Located in south east Tochigi Prefecture, Mashiko is regarded as a site of major significance for Japanese ceramics. The local red-brown clay used for Mashiko-ware (Mashiko-yaki) is distinctive to the area and, while the town became associated with the Mingei (Japanese folk craft) movement in the early 20th century, nowadays local artists and crafts people employ a variety of different styles and techniques, combining tradition with a creative, contemporary take.
In the second event in this online series looking at Japanese ceramics in Mashiko, Matsuzaki Yuko, curator at the Mashiko Museum of Ceramic Arts, explores the recent developments in Mashiko and introduces guests to the new generation of independent potters and artists who are shaping a new identity of Japanese studio pottery. She is joined in conversation by contemporary ceramic artist Takeshita Shikamaru, who established his own pottery kiln and ceramics studio in Mashiko, where he is currently based.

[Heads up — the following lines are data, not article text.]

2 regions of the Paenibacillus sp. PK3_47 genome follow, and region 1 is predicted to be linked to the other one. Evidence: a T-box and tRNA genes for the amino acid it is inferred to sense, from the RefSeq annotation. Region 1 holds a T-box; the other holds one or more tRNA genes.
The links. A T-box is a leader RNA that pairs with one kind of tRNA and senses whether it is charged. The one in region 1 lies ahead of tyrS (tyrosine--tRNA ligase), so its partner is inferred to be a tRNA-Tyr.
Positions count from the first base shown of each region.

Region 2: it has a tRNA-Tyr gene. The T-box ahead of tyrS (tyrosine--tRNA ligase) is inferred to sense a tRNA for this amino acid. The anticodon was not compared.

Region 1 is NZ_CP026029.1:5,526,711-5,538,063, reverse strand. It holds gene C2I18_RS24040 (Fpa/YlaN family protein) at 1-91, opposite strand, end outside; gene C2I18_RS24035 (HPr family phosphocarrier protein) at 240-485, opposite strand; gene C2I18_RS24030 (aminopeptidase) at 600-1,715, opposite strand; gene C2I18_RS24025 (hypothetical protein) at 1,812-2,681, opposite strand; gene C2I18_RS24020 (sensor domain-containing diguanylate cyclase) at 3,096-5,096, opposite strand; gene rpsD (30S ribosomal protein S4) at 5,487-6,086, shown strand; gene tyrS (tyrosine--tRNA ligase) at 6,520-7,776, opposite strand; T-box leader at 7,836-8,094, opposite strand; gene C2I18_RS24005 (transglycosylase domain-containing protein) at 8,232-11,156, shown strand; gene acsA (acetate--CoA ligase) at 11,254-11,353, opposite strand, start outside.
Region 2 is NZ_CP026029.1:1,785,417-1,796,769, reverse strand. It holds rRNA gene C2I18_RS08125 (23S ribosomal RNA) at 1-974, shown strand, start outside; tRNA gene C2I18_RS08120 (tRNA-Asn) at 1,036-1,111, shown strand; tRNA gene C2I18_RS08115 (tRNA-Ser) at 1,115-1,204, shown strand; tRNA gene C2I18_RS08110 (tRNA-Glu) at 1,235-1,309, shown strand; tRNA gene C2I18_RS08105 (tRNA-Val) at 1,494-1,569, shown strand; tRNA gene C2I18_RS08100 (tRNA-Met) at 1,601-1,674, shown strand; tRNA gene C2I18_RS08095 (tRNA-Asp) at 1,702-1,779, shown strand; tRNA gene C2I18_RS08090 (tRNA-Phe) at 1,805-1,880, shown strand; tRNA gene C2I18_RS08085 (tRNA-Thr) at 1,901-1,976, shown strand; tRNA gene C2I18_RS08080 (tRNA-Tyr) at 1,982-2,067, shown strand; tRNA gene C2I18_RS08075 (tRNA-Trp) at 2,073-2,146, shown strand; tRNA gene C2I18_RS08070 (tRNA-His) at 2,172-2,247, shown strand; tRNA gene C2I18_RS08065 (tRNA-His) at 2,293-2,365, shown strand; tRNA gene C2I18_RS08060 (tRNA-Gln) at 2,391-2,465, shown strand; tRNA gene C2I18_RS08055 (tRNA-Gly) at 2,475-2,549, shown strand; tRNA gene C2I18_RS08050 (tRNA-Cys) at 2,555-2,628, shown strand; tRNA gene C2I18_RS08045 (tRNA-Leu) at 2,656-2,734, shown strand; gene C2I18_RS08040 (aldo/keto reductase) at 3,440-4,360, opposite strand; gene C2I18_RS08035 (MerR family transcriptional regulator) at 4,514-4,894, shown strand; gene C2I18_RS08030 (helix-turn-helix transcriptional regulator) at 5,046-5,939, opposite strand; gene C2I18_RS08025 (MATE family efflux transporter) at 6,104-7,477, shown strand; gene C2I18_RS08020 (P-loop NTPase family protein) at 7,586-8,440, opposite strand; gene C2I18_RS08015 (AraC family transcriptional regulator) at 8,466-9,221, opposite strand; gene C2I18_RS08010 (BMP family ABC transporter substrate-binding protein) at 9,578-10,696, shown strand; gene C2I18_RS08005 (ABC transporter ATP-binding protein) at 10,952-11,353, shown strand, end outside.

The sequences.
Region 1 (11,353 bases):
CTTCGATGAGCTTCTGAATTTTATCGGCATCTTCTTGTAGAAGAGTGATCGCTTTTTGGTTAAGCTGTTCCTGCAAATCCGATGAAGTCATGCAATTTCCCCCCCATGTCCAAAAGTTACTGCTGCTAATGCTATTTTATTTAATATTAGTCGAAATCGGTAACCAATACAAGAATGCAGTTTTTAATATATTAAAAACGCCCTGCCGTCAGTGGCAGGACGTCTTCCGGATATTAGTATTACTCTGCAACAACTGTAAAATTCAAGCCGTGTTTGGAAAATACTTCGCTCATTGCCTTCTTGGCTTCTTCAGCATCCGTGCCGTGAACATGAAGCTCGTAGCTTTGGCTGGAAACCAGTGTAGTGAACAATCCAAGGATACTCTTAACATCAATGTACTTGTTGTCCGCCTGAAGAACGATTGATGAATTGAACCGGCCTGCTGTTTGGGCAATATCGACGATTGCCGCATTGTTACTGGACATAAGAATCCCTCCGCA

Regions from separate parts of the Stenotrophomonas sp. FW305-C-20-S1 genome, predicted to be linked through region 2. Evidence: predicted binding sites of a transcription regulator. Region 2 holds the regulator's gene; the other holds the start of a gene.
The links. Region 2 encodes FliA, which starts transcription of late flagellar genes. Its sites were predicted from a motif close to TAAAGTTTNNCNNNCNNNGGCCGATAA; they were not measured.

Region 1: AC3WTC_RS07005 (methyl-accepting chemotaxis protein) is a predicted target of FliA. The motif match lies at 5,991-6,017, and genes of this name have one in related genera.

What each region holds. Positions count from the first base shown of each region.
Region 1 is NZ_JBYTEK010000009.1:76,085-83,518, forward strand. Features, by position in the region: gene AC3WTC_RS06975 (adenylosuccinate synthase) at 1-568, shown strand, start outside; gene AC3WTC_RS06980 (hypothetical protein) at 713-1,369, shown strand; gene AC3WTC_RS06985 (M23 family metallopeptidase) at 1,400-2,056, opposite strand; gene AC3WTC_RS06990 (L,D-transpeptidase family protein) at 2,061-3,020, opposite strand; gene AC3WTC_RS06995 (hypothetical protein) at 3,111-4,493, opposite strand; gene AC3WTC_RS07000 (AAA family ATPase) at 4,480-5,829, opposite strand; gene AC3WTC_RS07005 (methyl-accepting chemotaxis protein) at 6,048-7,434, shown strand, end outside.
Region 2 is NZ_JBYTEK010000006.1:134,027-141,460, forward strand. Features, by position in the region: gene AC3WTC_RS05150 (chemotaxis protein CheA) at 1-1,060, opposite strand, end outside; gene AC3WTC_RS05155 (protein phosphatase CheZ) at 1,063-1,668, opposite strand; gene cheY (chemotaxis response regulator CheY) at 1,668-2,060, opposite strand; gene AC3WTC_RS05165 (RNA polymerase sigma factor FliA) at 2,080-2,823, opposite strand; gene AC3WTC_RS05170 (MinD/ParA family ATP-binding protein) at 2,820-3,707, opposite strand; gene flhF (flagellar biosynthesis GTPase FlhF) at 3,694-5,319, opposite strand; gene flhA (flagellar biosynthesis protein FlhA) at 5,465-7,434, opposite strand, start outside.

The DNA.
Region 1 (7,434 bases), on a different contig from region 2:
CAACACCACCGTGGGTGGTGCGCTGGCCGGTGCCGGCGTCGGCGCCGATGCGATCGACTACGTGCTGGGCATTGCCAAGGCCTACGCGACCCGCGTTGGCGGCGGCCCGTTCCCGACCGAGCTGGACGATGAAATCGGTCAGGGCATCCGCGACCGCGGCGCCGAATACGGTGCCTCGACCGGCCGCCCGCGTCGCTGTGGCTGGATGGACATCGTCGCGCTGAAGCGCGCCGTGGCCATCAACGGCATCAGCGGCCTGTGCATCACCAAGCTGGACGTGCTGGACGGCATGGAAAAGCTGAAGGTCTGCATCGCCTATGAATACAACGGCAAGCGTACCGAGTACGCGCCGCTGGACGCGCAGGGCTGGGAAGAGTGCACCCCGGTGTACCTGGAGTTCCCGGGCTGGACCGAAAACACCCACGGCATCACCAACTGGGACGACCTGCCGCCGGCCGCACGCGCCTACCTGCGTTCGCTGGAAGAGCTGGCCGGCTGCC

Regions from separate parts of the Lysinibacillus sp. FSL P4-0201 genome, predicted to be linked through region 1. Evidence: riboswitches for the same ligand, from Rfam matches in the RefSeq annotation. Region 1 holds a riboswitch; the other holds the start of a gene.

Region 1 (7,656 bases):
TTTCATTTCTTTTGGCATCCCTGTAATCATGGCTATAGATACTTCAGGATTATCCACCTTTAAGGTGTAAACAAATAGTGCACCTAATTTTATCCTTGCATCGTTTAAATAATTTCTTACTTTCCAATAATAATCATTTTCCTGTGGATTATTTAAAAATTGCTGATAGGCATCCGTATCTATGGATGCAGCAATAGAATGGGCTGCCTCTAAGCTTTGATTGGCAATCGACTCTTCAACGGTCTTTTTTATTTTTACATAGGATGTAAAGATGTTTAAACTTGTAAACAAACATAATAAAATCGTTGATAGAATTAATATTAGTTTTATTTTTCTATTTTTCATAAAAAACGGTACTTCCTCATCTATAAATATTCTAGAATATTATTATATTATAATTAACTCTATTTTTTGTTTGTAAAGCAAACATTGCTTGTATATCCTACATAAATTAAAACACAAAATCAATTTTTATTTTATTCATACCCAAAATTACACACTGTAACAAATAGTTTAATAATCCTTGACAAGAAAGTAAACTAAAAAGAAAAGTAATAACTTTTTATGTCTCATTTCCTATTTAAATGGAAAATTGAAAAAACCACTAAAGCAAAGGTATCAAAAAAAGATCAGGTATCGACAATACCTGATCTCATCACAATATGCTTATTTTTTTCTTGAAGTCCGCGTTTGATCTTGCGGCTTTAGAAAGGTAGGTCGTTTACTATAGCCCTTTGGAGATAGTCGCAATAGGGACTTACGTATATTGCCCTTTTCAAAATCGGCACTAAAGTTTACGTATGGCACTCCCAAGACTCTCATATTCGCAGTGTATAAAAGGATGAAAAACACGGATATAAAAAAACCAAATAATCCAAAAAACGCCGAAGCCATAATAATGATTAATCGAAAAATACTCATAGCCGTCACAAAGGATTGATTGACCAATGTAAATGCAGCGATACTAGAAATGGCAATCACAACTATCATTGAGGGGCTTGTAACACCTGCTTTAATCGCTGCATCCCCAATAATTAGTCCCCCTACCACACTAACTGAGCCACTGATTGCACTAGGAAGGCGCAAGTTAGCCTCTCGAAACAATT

During this live online event participants also have the opportunity to take a look at a Japanese anagama (cave-style) kiln and ask questions to the speakers.
Matsuzaki Yuko is Curator at the Mashiko Museum of Ceramic Art, Tochigi in Japan. She graduated with an MA in Aesthetics from the University of Tokyo and started working in Mashiko in 2013 launching the Mashiko Museum Residency Program. She has curated many exhibitions including ‘Vessels: The Spirit of Modern British Ceramics’ (2014), ‘Shoji Hamada's Journey to the West’ (2015), ‘On the Wind from St Ives- Japanese Potters Who Studied at the Leach Pottery’ (2016) and ‘Started it in England: Hamada and Leach, in Two Ways’ (2020, co-curator). She writes about contemporary ceramics as a contributor to ceramic magazines.
Takeshita Shikamaru is a ceramic artist in Mashiko. Born in Mashiko, he graduated from the Industrial Technology Center of Tochigi Prefecture. He opened his own anagama (cave-style) pottery kiln 2000. After winning the Jury's Special Award at the 4th Mashiko Ceramic Art Exhibition (2002), he exhibited at the Mashiko Ceramic Art Museum in 2005. He has been invited to exhibitions and galleries in the Netherlands, the United States, Brazil and the UK, where he exhibited at the Five Mashiko Potters exhibition at the Gold Mark Gallery (2017) and visited potters and kilns from all over the country.
Bookings Essential; Admission Free
Bookings will close one hour before the event.